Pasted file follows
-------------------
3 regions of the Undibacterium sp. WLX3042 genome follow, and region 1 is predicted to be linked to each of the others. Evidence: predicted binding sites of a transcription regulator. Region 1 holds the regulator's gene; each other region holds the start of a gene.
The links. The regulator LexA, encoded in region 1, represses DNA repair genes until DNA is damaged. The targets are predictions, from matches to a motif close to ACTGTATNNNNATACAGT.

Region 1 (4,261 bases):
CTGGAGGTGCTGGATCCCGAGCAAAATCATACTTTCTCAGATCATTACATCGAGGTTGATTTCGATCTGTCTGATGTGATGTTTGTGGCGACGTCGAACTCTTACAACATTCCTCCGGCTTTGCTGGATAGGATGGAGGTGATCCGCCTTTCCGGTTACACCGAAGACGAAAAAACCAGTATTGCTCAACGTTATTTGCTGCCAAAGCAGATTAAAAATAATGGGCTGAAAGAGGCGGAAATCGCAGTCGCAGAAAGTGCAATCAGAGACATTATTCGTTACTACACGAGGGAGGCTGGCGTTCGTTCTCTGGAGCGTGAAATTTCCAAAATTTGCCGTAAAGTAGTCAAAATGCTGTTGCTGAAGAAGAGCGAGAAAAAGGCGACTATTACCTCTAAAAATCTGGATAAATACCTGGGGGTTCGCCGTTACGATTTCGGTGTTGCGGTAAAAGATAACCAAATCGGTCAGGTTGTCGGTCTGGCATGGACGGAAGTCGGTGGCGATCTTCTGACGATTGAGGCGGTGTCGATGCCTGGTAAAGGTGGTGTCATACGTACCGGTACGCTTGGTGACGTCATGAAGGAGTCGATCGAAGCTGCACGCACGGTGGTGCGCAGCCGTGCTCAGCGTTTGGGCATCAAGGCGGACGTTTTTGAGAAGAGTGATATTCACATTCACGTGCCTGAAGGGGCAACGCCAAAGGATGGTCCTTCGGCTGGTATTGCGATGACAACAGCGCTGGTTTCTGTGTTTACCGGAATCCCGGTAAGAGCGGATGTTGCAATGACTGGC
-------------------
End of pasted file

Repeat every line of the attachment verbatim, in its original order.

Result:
3 regions of the Undibacterium sp. WLX3042 genome follow, and region 1 is predicted to be linked to each of the others. Evidence: predicted binding sites of a transcription regulator. Region 1 holds the regulator's gene; each other region holds the start of a gene.
The links. The regulator LexA, encoded in region 1, represses DNA repair genes until DNA is damaged. The targets are predictions, from matches to a motif close to ACTGTATNNNNATACAGT.

Region 1 (4,261 bases):
CTGGAGGTGCTGGATCCCGAGCAAAATCATACTTTCTCAGATCATTACATCGAGGTTGATTTCGATCTGTCTGATGTGATGTTTGTGGCGACGTCGAACTCTTACAACATTCCTCCGGCTTTGCTGGATAGGATGGAGGTGATCCGCCTTTCCGGTTACACCGAAGACGAAAAAACCAGTATTGCTCAACGTTATTTGCTGCCAAAGCAGATTAAAAATAATGGGCTGAAAGAGGCGGAAATCGCAGTCGCAGAAAGTGCAATCAGAGACATTATTCGTTACTACACGAGGGAGGCTGGCGTTCGTTCTCTGGAGCGTGAAATTTCCAAAATTTGCCGTAAAGTAGTCAAAATGCTGTTGCTGAAGAAGAGCGAGAAAAAGGCGACTATTACCTCTAAAAATCTGGATAAATACCTGGGGGTTCGCCGTTACGATTTCGGTGTTGCGGTAAAAGATAACCAAATCGGTCAGGTTGTCGGTCTGGCATGGACGGAAGTCGGTGGCGATCTTCTGACGATTGAGGCGGTGTCGATGCCTGGTAAAGGTGGTGTCATACGTACCGGTACGCTTGGTGACGTCATGAAGGAGTCGATCGAAGCTGCACGCACGGTGGTGCGCAGCCGTGCTCAGCGTTTGGGCATCAAGGCGGACGTTTTTGAGAAGAGTGATATTCACATTCACGTGCCTGAAGGGGCAACGCCAAAGGATGGTCCTTCGGCTGGTATTGCGATGACAACAGCGCTGGTTTCTGTGTTTACCGGAATCCCGGTAAGAGCGGATGTTGCAATGACTGGC